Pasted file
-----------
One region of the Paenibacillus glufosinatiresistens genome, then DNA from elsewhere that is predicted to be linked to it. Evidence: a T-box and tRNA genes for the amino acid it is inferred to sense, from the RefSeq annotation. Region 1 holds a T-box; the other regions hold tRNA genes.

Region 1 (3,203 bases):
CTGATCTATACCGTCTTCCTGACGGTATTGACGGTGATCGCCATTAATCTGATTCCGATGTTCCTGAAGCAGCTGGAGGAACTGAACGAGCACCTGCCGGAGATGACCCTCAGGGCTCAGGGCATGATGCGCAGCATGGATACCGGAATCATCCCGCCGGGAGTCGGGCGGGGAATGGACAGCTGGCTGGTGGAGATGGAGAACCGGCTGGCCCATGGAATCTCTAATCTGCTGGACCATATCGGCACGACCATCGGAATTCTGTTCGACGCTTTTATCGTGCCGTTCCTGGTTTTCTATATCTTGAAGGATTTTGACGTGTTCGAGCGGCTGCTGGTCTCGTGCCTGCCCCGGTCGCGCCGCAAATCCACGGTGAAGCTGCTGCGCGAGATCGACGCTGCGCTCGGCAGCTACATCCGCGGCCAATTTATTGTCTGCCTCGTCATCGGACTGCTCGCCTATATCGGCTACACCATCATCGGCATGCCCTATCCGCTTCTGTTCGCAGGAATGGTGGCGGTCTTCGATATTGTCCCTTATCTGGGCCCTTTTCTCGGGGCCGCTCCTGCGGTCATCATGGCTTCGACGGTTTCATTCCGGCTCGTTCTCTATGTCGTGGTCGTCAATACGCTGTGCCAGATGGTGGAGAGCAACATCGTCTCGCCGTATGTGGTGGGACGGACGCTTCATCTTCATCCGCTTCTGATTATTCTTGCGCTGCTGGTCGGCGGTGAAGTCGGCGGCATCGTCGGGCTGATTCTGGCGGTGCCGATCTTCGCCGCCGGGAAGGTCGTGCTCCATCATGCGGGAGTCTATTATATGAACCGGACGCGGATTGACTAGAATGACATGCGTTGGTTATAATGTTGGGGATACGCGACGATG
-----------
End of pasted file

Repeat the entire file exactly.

One region of the Paenibacillus glufosinatiresistens genome, then DNA from elsewhere that is predicted to be linked to it. Evidence: a T-box and tRNA genes for the amino acid it is inferred to sense, from the RefSeq annotation. Region 1 holds a T-box; the other regions hold tRNA genes.

Region 1 (3,203 bases):
CTGATCTATACCGTCTTCCTGACGGTATTGACGGTGATCGCCATTAATCTGATTCCGATGTTCCTGAAGCAGCTGGAGGAACTGAACGAGCACCTGCCGGAGATGACCCTCAGGGCTCAGGGCATGATGCGCAGCATGGATACCGGAATCATCCCGCCGGGAGTCGGGCGGGGAATGGACAGCTGGCTGGTGGAGATGGAGAACCGGCTGGCCCATGGAATCTCTAATCTGCTGGACCATATCGGCACGACCATCGGAATTCTGTTCGACGCTTTTATCGTGCCGTTCCTGGTTTTCTATATCTTGAAGGATTTTGACGTGTTCGAGCGGCTGCTGGTCTCGTGCCTGCCCCGGTCGCGCCGCAAATCCACGGTGAAGCTGCTGCGCGAGATCGACGCTGCGCTCGGCAGCTACATCCGCGGCCAATTTATTGTCTGCCTCGTCATCGGACTGCTCGCCTATATCGGCTACACCATCATCGGCATGCCCTATCCGCTTCTGTTCGCAGGAATGGTGGCGGTCTTCGATATTGTCCCTTATCTGGGCCCTTTTCTCGGGGCCGCTCCTGCGGTCATCATGGCTTCGACGGTTTCATTCCGGCTCGTTCTCTATGTCGTGGTCGTCAATACGCTGTGCCAGATGGTGGAGAGCAACATCGTCTCGCCGTATGTGGTGGGACGGACGCTTCATCTTCATCCGCTTCTGATTATTCTTGCGCTGCTGGTCGGCGGTGAAGTCGGCGGCATCGTCGGGCTGATTCTGGCGGTGCCGATCTTCGCCGCCGGGAAGGTCGTGCTCCATCATGCGGGAGTCTATTATATGAACCGGACGCGGATTGACTAGAATGACATGCGTTGGTTATAATGTTGGGGATACGCGACGATG